The German Department is quietly experimenting with a new approach to language teaching.
Next year the Department will offer only one beginning course in German instead of the two-which are now given. Since 1958 students with no previous instruction could choose between German A (taught by the audio-lingual method, and emphasizing speaking and understanding), and German B (designed for students who will take further courses and which concentrates on principles of grammar).
By combining the aural approach in the first semester with an emphasis on reading and writing in the second, Robert H. Spaethling, associate professor of German, who is planning the new program, hopes to "capitalize on the strength of both the present courses."
He criticized the current two-course approach which, he said, produces German A students who do not know a "blasted rule," and German B students who are unable to apply the grammar they have learned.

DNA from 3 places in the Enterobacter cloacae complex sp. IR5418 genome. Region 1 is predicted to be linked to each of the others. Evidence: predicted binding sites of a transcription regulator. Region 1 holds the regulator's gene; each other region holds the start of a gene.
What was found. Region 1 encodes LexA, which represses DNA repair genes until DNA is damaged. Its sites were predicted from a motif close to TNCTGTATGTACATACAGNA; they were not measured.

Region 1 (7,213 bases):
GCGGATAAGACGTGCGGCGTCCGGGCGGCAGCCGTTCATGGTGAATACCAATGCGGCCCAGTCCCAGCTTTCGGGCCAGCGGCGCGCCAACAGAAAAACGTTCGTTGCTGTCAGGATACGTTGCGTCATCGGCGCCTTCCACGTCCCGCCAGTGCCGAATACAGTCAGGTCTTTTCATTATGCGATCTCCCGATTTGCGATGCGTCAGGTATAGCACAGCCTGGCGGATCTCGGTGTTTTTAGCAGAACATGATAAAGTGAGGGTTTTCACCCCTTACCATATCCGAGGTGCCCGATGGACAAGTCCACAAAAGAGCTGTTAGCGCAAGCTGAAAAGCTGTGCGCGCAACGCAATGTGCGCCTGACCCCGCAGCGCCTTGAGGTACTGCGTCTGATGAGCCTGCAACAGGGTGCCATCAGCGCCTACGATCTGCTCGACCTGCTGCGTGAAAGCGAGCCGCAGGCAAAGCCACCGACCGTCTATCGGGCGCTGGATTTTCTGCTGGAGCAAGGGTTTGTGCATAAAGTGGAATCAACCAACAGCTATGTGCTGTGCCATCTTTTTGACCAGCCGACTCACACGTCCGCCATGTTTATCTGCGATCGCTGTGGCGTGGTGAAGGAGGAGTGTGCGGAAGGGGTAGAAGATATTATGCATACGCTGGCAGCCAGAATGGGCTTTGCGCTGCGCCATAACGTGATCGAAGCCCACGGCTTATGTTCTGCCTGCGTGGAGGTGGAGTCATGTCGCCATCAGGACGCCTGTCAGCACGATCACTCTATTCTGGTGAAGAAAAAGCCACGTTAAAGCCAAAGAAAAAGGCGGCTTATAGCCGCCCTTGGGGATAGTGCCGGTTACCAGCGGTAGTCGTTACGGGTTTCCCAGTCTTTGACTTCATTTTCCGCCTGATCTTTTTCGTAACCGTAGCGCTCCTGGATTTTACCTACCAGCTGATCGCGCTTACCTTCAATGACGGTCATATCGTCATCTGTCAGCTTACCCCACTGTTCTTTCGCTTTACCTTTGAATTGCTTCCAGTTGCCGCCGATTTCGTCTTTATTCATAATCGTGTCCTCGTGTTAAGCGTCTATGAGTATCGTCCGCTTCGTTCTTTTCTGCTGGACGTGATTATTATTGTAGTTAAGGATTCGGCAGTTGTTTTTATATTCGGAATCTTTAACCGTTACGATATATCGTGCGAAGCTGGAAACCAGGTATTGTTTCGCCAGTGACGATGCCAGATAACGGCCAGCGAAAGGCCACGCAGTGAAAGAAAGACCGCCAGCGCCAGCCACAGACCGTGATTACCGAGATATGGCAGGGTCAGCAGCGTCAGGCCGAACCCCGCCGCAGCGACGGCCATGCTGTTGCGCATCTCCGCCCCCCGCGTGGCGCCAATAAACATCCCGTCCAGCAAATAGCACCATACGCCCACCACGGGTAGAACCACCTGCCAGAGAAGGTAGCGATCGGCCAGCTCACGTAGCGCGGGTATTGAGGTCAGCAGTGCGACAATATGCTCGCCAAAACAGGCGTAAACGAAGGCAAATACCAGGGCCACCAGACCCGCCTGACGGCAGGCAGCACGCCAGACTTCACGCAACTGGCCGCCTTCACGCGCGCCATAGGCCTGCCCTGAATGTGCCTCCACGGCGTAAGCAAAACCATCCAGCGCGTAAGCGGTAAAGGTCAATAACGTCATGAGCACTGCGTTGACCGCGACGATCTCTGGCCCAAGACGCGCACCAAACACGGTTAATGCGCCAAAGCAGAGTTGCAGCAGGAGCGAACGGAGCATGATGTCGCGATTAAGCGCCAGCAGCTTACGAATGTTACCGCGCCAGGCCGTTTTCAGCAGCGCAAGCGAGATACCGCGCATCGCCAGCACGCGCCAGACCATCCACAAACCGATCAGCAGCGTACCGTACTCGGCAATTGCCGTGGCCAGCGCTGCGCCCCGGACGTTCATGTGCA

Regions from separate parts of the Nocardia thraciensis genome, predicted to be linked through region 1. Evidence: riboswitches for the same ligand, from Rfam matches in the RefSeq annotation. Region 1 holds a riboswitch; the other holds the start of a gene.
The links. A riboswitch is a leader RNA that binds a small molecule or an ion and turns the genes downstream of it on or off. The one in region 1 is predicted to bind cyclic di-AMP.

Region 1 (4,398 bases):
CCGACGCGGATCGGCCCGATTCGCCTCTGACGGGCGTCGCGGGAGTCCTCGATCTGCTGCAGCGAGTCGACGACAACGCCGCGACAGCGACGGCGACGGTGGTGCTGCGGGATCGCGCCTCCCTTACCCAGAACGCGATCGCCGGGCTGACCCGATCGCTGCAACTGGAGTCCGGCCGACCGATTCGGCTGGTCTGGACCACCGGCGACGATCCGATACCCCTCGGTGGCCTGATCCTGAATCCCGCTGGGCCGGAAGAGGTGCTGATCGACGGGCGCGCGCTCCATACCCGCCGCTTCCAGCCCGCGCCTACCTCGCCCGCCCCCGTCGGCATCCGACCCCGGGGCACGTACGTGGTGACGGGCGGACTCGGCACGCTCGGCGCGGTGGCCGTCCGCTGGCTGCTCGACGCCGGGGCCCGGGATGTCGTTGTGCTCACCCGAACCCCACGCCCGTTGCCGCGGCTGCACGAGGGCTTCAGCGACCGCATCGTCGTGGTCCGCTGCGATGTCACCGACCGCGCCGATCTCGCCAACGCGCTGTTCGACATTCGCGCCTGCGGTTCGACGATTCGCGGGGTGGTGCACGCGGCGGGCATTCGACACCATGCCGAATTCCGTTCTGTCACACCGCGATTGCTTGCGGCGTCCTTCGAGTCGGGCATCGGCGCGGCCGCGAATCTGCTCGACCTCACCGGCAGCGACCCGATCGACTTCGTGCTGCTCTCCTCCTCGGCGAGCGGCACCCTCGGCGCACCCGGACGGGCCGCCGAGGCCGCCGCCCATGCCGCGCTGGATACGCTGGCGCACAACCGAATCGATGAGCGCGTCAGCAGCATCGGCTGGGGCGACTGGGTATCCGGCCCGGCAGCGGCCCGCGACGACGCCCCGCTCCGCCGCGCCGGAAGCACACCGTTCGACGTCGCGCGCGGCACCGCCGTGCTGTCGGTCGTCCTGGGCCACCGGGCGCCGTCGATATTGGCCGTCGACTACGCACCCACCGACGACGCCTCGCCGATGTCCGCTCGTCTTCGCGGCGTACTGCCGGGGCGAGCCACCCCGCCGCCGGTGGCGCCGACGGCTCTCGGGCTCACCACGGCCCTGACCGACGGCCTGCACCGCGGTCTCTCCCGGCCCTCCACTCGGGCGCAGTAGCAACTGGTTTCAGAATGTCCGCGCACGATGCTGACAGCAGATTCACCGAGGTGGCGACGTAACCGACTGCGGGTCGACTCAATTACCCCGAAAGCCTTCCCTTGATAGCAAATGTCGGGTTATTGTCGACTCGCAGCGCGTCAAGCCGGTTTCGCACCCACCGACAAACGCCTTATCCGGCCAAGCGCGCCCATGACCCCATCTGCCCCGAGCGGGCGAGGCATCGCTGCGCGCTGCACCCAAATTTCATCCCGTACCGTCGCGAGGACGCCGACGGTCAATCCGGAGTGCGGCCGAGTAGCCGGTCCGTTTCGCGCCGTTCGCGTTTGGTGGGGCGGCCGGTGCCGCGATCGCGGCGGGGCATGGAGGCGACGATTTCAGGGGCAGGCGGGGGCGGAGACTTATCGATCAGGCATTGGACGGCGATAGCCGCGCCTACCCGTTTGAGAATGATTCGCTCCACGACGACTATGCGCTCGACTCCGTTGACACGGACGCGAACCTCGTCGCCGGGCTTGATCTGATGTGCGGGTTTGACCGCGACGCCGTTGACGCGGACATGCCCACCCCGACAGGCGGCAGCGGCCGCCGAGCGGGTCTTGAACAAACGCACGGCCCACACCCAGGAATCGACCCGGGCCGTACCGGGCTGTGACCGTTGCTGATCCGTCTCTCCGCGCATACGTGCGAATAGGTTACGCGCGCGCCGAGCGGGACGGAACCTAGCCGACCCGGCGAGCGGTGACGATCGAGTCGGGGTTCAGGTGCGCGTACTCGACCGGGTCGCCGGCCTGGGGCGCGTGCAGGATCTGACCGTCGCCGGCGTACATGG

Bored with Parroting
The advantages of German A fade in the second semester, Spaethling pointed out, when students become bored with parroting back phrases. German B's problem is that "you can't put a rule in an empty room," he said. "You have to fill it first with sounds and noises and then introduce a rule to make sense of the jumble."
German has long been the College's most popular language on the elementary level, though in recent years enrollment has fallen from 400 to 200 students. The Department attributes this decline to improved high school teaching and not to a drop in the popularity of German courses.
"We've had good years," Spaethling said, "and it is dangerous to abandon an approach that has proved itself so popular. But one must guard oneself from becoming too happy with what is going on."
Spaethling emphasized that the new course is just an experiment. "If it turns out to be less than we hoped for we will not be ashamed to admit the mistake."